I went to India in March of 2008, journeying there for the first time in 12 years. For over three decades India has been my spiritual home, the place where I first found meditation practice, discovered my innermost values, and forged my authentic life.
I’d gone for teachings the Dalai Lama was conducting–the first three days primarily for Indians, the next five primarily for Westerners (this latter group included many of the early translators from Tibetan into other languages.)
As it turned out, I arrived in India about 10 days after protests and demonstrations broke out in Tibet, which, as the Dalai Lama put it, “are the outburst of long pent-up physical and mental anguish of the Tibetans and the feeling of deep resentment against the suppression of the rights of Tibetan people.”
It is a tragic situation, with many deaths, imprisonments, and injuries. I heard traumatic, personal stories of relatives suddenly behind bars–perhaps never to be heard from again; of a mother looking for her son, work-boots in hand, in case he was sentenced to hard labor; of violence and murders. They were stories hard to even hear, let alone, as I can only imagine, live.
We were all wondering what in the world the Dalai Lama, who must hear these stories over and over again, all the time, day after day, would say. His comment at the beginning of each of these two teaching sessions was, amazingly, “My mind is filled with disturbing thoughts, but my heart is very steady.”
How could he accomplish that, someone asked. After a while the Dalai Lama talked about his practice, especially tonglen, which is a method, as Ani Pema Chodron describes it, “for connecting with suffering –ours and that which is all around us– everywhere we go. It is a method for overcoming fear of suffering and for dissolving the tightness of our heart. Primarily it is a method for awakening the compassion that is inherent in all of us. This is the core of the practice: breathing in other’s pain so they can be well and have more space to relax and open, and breathing out, sending them relaxation or whatever you feel would bring them relief and happiness.”
It was tremendously inspiring to see the Dalai Lama, in the midst of the awful situation faced by Tibetans and the sorrow and sense of helplessness felt by all of us, delineate such a clear path: the possibility of strength of action born from compassion, rather than hatred. It is one thing to say that and mean it from the comfort of one’s climate controlled, very nice hotel room in New Delhi, having faced some minor challenges in the day, and it is quite another to say it and mean it when the people you are leading are in devastating pain, and you may never get home again.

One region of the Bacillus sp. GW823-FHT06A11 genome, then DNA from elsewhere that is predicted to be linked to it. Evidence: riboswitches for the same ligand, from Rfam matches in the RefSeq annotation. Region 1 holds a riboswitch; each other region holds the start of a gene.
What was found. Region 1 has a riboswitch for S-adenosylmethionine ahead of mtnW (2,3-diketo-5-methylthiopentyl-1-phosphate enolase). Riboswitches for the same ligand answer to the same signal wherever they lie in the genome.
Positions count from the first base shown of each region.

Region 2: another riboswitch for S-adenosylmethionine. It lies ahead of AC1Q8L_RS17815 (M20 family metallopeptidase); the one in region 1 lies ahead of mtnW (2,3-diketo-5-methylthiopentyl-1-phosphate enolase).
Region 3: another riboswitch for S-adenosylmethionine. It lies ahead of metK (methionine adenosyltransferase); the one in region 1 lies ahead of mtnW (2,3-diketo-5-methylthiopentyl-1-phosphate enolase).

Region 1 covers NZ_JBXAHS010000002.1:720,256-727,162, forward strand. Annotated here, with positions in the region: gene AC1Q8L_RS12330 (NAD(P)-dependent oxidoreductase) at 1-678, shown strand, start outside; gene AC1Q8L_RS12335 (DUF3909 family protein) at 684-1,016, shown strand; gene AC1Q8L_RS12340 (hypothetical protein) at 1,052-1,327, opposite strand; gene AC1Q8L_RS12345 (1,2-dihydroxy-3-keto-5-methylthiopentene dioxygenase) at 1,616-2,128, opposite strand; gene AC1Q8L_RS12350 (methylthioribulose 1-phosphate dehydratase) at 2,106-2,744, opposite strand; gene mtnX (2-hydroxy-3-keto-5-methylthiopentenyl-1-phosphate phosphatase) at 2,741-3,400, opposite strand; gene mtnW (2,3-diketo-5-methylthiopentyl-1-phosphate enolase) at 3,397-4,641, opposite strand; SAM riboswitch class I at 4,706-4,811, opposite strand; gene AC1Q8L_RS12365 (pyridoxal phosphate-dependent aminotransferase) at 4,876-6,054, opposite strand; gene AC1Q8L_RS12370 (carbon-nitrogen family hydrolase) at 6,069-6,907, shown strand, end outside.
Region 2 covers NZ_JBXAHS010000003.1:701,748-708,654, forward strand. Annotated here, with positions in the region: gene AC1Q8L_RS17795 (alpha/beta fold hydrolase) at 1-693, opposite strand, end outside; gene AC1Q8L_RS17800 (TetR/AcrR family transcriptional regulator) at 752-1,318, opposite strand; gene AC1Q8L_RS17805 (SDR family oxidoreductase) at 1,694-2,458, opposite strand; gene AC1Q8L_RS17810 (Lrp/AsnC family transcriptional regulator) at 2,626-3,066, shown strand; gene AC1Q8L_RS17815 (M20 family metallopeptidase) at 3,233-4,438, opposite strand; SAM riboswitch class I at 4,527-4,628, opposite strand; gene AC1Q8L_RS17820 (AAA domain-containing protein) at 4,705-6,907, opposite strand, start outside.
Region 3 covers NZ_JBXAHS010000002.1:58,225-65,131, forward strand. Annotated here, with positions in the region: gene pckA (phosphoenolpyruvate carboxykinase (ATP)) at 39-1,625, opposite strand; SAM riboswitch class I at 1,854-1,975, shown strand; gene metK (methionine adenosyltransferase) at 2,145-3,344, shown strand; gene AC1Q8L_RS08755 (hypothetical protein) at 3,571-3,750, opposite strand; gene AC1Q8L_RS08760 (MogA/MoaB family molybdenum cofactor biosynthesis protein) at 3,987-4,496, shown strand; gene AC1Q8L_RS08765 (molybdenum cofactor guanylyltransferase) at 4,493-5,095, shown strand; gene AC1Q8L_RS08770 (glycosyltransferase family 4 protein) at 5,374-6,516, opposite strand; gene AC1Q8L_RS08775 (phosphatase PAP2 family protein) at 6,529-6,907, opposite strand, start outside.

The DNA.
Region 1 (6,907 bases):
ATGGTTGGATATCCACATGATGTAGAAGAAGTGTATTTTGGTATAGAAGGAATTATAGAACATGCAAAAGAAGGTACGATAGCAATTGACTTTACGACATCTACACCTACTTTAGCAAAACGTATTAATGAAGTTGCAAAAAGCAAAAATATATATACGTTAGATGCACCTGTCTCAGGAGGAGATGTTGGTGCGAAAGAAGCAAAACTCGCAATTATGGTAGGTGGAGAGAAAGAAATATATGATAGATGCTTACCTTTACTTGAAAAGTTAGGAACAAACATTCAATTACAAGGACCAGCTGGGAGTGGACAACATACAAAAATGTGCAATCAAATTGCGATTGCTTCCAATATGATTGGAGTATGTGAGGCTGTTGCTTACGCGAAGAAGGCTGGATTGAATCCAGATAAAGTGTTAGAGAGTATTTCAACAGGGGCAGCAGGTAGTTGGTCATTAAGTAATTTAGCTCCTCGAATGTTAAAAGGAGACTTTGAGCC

The strength of the Dalai Lama’s vision is expressed in his insistence that a solution to the Tibet situation needs to (and would be) beneficial to the Chinese people as well. In circumstances where it would seem so many of us would fall into rigid determinations of us and them, or confuse vengefulness for enduring strength and courage, or mistake compassion for weakness, the Dalai Lama continually points to another way. As an example of this, in March of 2003 the Dalai Lama issued this statement on war:
“We have seen that we cannot solve human problems by fighting. Problems resulting from differences in opinion must be resolved through the gradual process of dialogue. Undoubtedly, wars produce victors and losers; but only temporarily. Victory or defeat resulting from wars cannot be long-lasting. Secondly, our world has become so interdependent that the defeat of one country must impact the rest of the world, or cause all of us to suffer losses either directly or indirectly.
Today, the world is so small and so interdependent that the concept of war has become anachronistic, an outmoded approach. As a rule, we always talk about reform and changes. Among the old traditions, there are many aspects that are either ill-suited to our present reality or are counterproductive due to their shortsightedness. These, we have consigned to the dustbin of history. War too should be relegated to the dustbin of history.”
I’ve always been encouraged by my Buddhist teachers to stretch the boundaries of aspiration, eg “Why not aspire to be a fully liberated being, for the sake of all beings,” even while doing the daily, or moment-to-moment work of trying to make those aspirations real. The Dalai Lama is my primary model for a life of realization: manifesting both the heights of the immense aspiration we must have and the groundedness of the work we must do in each moment.